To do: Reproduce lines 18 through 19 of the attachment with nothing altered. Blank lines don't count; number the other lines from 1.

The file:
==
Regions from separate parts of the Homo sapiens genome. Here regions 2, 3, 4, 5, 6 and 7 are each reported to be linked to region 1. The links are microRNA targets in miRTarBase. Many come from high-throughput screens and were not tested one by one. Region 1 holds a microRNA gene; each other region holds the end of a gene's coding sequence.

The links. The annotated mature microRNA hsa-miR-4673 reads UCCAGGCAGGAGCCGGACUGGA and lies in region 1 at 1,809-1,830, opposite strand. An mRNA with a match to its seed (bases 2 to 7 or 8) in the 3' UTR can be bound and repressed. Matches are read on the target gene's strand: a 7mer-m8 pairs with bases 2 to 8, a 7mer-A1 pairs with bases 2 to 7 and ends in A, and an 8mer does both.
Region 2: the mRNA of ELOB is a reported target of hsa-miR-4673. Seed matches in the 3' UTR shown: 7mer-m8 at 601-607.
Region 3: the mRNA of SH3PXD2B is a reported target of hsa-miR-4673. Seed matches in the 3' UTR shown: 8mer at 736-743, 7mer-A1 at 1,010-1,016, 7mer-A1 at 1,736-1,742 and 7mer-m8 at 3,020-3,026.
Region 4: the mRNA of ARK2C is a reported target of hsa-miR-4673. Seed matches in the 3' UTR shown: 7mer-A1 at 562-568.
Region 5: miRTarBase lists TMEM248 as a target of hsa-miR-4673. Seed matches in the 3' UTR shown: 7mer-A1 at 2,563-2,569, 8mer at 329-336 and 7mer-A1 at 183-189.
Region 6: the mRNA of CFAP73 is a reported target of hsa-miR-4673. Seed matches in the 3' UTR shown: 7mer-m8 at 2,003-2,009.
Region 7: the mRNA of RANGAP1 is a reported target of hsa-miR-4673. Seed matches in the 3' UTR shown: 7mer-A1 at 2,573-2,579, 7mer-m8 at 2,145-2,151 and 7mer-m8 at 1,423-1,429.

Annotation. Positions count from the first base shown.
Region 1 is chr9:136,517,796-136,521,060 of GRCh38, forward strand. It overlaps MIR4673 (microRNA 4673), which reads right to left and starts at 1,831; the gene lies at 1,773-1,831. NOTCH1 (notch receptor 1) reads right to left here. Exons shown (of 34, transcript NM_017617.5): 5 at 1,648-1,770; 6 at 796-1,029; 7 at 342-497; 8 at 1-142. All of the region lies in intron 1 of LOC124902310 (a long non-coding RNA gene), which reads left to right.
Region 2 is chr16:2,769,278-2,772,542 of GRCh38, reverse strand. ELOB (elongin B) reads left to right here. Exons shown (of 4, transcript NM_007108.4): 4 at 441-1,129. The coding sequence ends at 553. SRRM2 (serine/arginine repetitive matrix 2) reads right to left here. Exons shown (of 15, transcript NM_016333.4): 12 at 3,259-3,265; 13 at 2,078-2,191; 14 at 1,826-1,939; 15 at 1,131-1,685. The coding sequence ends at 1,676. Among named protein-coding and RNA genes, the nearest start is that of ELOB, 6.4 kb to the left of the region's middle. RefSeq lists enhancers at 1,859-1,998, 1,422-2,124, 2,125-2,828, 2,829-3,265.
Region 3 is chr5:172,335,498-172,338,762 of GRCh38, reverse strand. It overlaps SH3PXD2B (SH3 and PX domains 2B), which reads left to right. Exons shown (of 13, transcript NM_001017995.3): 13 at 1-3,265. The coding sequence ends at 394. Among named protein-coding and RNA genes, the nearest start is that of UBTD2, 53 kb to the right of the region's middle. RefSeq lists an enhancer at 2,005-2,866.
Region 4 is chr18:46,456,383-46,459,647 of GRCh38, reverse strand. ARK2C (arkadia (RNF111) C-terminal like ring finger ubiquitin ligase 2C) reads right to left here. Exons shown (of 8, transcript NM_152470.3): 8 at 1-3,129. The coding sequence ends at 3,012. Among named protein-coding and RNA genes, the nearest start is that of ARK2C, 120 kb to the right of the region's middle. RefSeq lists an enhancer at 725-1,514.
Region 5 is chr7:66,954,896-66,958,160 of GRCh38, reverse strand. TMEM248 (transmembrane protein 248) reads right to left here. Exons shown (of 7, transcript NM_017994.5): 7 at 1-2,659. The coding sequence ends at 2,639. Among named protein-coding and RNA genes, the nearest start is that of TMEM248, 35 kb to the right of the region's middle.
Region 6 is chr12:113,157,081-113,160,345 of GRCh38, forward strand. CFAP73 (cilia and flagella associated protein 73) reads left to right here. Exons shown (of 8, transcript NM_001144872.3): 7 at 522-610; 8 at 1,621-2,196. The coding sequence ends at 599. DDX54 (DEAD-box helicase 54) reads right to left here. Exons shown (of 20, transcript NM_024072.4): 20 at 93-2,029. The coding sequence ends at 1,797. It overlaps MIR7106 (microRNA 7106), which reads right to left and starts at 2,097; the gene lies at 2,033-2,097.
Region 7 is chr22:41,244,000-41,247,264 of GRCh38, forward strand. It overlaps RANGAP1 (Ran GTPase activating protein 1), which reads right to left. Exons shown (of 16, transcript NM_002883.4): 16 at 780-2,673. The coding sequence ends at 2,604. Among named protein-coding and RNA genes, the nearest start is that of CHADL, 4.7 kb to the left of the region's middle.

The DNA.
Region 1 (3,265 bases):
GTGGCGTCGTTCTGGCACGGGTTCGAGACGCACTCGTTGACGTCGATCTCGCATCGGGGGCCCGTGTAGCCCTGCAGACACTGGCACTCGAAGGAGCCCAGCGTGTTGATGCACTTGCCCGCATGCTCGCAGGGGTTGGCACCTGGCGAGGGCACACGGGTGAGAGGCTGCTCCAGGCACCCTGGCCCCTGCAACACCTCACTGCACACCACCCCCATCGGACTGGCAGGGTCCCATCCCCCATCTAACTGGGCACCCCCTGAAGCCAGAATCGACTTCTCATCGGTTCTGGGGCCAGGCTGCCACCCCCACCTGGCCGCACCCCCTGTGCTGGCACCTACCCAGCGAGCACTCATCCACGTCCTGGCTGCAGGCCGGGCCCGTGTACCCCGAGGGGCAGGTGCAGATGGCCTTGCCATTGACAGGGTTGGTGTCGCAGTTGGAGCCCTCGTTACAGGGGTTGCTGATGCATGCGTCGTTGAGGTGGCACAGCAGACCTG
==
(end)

Region 1 (3,265 bases):
GTGGCGTCGTTCTGGCACGGGTTCGAGACGCACTCGTTGACGTCGATCTCGCATCGGGGGCCCGTGTAGCCCTGCAGACACTGGCACTCGAAGGAGCCCAGCGTGTTGATGCACTTGCCCGCATGCTCGCAGGGGTTGGCACCTGGCGAGGGCACACGGGTGAGAGGCTGCTCCAGGCACCCTGGCCCCTGCAACACCTCACTGCACACCACCCCCATCGGACTGGCAGGGTCCCATCCCCCATCTAACTGGGCACCCCCTGAAGCCAGAATCGACTTCTCATCGGTTCTGGGGCCAGGCTGCCACCCCCACCTGGCCGCACCCCCTGTGCTGGCACCTACCCAGCGAGCACTCATCCACGTCCTGGCTGCAGGCCGGGCCCGTGTACCCCGAGGGGCAGGTGCAGATGGCCTTGCCATTGACAGGGTTGGTGTCGCAGTTGGAGCCCTCGTTACAGGGGTTGCTGATGCATGCGTCGTTGAGGTGGCACAGCAGACCTG